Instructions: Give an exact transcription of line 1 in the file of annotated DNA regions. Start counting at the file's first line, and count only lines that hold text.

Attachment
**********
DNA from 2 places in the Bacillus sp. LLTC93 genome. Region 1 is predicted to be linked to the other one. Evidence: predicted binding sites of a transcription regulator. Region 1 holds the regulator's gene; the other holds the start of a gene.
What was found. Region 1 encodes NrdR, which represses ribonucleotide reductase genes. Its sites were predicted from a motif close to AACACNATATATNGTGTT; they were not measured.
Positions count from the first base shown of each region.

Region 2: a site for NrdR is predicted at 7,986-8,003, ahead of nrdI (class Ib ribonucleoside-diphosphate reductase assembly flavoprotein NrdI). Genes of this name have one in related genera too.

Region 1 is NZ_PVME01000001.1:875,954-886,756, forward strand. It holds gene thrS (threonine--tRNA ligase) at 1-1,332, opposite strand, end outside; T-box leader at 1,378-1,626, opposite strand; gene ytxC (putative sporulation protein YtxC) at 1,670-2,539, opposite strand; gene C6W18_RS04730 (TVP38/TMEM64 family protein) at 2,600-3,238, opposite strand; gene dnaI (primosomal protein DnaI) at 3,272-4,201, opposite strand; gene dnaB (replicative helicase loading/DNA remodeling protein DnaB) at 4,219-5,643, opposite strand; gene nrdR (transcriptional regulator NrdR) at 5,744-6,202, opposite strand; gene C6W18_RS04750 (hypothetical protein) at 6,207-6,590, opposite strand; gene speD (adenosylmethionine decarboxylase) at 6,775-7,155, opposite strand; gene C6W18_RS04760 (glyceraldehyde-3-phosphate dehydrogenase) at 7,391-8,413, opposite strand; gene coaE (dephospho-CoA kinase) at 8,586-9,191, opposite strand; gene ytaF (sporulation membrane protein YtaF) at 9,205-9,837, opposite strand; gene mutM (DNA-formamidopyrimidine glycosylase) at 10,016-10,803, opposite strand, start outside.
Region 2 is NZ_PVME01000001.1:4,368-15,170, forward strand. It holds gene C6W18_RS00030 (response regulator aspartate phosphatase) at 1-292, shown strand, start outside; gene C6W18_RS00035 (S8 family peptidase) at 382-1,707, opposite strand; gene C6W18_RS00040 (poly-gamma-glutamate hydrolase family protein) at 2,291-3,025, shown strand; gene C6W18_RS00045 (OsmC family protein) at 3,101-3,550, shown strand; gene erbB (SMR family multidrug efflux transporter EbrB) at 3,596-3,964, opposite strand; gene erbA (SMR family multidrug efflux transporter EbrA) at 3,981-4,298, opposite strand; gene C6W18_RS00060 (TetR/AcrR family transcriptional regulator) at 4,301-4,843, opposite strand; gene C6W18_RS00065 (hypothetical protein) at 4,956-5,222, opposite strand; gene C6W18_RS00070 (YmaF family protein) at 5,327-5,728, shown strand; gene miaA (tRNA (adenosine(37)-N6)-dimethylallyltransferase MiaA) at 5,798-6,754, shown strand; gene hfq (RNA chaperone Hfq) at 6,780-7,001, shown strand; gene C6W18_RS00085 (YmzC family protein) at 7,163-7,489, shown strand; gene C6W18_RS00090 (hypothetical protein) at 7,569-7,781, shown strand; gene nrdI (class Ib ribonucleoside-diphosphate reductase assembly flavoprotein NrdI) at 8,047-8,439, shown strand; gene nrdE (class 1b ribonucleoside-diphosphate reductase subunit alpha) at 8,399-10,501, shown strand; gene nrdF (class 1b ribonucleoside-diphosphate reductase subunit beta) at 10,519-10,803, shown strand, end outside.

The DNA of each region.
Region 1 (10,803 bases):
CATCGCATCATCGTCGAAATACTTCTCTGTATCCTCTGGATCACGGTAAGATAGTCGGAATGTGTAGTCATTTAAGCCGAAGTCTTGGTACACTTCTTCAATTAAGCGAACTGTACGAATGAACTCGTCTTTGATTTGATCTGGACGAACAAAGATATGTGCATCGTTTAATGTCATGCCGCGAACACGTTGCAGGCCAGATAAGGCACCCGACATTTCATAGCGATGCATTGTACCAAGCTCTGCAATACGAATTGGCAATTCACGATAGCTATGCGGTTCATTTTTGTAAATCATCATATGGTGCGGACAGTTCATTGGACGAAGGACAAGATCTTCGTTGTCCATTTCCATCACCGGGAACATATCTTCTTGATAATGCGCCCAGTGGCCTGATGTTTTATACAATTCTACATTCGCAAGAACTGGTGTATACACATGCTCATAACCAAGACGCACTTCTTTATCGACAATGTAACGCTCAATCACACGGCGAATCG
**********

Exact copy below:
DNA from 2 places in the Bacillus sp. LLTC93 genome. Region 1 is predicted to be linked to the other one. Evidence: predicted binding sites of a transcription regulator. Region 1 holds the regulator's gene; the other holds the start of a gene.